still strong $27.2 million (14.9% of spending). The district expects to
hold its total general fund balance at that level in fiscal 2015.
The reasons for this projected fiscal 2014 draw down largely are due to
costs associated with a new school facility opening. At the 2004 and
2009 bond elections, voters authorized permanent operations and
maintenance levy leeway increases designed to cover additional
maintenance and operating costs. The projected fiscal 2014 net operating
deficit after transfers draws down on some of those accumulated levy
leeway dollars. Further drawdowns are expected in the medium term as
fixtures, furniture, and equipment are needed for future new school
The district continues to benefit from growing student enrollment which
increased 25.6% between fiscal years 2005-2014. Student enrollment is
projected to continue growing 1.3%-2.6% per year through fiscal 2024.
Although the district's TAV declined during the recession, Utah property
tax rates automatically adjust to compensate. Therefore, the district
largely is insulated from property tax revenue declines but typically
will not benefit from future TAV growth except from new development.
AFFORDABLE DEBT PROFILE
Despite annual bond issuances, the district's overall debt burden is a
moderately low $1,952 per capita or 2.8% of market valuation. Principal
debt amortization is a rapid 75% in 10 years. Given student enrollment
growth projections, the district expects to continue issuing a moderate
amount of GO debt annually. There is no exposure to capital appreciation
bonds, variable rate debt, or swaps.
Each year, the district makes its full actuarially required
contributions (ARC) to the well-funded state retirement system and
benefits from a closed other post-employment benefits (OPEB) plan. While
pension contributions are projected to increase, OPEB liabilities will
decrease in the medium to long-term. In the meantime, the district has
assigned $7 million of its fiscal 2013 general fund balance for OPEB
obligations in case its annual pay-as-you-go approach needs additional
In fiscal 2013, debt service, pension ARC, and OPEB pay-as-you-go
payments cumulatively represented a manageable 19% of total governmental
SUPPORTIVE ECONOMY AND TAX BASE
The district continues to experience steady population growth and
benefits from largely above-average socioeconomic characteristics, with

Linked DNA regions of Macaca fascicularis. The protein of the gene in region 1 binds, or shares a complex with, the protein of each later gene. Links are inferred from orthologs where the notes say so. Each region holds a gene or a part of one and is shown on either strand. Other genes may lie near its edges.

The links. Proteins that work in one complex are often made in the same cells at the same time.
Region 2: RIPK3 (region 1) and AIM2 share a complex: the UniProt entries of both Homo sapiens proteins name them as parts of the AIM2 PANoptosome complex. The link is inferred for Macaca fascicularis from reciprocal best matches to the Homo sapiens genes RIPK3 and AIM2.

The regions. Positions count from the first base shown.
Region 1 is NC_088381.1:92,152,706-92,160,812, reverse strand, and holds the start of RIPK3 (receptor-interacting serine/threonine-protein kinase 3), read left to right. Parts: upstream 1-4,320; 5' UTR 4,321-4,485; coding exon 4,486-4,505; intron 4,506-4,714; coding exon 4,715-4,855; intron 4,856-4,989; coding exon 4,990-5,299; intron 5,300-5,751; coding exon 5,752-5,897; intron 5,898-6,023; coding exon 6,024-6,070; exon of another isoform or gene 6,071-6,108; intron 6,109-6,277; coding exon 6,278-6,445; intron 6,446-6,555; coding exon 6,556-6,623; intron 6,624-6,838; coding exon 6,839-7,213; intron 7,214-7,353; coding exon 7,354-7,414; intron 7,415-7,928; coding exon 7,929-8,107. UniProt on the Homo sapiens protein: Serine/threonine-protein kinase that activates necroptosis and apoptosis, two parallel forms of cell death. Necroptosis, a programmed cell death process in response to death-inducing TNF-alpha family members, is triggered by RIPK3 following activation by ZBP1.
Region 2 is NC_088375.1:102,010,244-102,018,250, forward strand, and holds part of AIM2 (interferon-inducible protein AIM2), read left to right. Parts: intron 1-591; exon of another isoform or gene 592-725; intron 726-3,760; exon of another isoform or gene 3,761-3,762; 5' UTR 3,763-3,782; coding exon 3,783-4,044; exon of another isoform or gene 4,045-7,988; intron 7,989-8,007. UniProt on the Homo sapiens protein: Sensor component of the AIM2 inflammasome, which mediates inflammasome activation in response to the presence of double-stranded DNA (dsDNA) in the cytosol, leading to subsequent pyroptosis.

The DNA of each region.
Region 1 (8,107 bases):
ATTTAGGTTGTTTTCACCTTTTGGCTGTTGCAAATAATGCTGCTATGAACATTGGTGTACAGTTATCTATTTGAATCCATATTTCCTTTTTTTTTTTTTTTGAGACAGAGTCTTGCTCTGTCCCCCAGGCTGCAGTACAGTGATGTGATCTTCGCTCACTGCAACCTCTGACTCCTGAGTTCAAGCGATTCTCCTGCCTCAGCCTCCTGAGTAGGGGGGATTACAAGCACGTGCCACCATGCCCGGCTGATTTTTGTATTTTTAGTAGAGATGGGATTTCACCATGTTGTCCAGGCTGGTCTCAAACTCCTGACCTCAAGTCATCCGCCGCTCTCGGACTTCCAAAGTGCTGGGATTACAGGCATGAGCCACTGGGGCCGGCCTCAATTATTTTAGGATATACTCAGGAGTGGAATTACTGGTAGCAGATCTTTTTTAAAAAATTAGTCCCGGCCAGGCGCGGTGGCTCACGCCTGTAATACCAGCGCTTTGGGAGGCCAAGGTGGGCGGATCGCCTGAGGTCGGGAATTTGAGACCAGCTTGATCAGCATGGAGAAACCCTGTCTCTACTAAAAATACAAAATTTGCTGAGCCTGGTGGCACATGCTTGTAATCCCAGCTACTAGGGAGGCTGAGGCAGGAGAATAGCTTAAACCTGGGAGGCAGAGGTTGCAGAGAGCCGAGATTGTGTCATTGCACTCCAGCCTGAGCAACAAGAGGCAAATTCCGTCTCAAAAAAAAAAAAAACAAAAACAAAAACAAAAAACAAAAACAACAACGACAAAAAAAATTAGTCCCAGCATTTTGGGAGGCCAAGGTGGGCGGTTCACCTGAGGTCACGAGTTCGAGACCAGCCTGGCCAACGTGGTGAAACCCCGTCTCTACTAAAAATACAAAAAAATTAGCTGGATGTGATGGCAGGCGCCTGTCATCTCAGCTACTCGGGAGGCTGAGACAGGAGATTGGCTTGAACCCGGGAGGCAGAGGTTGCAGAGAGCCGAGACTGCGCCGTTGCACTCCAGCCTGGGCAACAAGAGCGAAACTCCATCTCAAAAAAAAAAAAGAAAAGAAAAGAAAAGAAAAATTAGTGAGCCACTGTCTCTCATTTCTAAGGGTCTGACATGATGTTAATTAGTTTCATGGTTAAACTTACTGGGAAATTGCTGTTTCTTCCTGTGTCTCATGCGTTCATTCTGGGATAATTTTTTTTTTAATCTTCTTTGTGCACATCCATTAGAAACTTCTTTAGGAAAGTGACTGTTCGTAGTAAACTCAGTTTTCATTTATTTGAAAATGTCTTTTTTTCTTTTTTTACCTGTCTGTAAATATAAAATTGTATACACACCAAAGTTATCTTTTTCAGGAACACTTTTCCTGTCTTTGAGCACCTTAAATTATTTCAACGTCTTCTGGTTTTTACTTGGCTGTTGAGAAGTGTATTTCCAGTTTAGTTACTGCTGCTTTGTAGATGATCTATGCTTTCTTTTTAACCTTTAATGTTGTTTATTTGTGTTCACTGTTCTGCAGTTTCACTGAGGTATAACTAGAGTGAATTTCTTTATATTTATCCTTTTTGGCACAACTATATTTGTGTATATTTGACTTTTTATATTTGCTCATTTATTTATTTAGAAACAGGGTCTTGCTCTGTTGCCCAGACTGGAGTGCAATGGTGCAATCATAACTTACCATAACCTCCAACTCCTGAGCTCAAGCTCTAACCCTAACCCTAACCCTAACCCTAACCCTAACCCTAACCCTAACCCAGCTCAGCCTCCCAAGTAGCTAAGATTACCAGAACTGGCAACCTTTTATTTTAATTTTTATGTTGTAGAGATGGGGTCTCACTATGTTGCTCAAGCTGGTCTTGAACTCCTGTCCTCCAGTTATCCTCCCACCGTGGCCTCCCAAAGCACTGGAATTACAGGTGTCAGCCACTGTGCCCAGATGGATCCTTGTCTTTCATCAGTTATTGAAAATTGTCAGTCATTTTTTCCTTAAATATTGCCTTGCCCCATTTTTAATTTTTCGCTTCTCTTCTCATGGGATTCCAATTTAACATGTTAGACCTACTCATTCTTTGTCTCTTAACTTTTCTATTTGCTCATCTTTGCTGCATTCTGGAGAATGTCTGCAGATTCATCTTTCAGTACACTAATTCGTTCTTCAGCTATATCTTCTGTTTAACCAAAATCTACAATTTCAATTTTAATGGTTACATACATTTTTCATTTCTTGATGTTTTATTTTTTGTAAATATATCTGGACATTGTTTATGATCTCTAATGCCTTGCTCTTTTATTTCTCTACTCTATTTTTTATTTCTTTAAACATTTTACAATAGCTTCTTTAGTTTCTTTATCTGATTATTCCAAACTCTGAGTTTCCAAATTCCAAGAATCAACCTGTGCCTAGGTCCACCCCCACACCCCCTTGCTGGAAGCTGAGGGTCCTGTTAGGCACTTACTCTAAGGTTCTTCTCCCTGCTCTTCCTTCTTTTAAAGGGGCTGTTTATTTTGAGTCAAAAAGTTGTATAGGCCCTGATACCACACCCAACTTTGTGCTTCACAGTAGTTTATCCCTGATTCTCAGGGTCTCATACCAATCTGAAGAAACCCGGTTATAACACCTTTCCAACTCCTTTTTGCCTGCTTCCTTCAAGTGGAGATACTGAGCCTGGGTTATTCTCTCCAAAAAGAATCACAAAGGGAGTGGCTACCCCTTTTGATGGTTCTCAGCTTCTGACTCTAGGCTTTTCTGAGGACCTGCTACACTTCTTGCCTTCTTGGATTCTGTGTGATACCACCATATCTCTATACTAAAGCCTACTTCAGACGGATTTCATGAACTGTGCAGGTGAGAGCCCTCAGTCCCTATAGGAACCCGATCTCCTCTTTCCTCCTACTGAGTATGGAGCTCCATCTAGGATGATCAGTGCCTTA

the exception of below average per capita money income. This is likely
attributable to larger family sizes. The regional economy contains
significant employers in the education, health care, and government
sectors, as well as retail and manufacturing. In fiscal 2013, employment
growth exceeded labor force growth contributing to a very low county
unemployment rate of 3.4% in November 2013.
The district's TAV declined 11% in fiscal years 2010-2013 after a 10.2%
increase in fiscal 2009. However, the district is expecting an
approximately 2% increase in fiscal 2014, indicating the tax base has
now stabilized. The district is conservatively projecting 2% annual
increases thereafter. Residential construction continued throughout the
recession, albeit at a much slower pace, and there is some big box store
COHESIVE MANAGEMENT AND ADMINISTRATION
The district is directed by a school board that includes financial
professionals, managed by experienced administrators, and supported by
labor associations which receive regular budget briefings from the
superintendent. The district consistently budgets conservatively and
holds regular financial management discussions between the school board
and administrators. Labor agreements are flexible, with clauses
permitting changes if necessary and no headcount specifications.
Additional information is available at 'www.fitchratings.com'.
In addition to the sources of information identified in Fitch's
Tax-Supported Rating Criteria, this action was additionally informed by
information from Creditscope, University Financial Associates,
S&P/Case-Shiller Home Price Index, IHS Global Insight, and National
Association of Realtors.
Applicable Criteria and Related Research:
--'Tax-Supported Rating Criteria' (Aug. 14, 2012);
--'U.S. Local Government Tax-Supported Rating Criteria' (Aug. 14, 2012).
U.S. Local Government Tax-Supported Rating Criteria
Tax-Supported Rating Criteria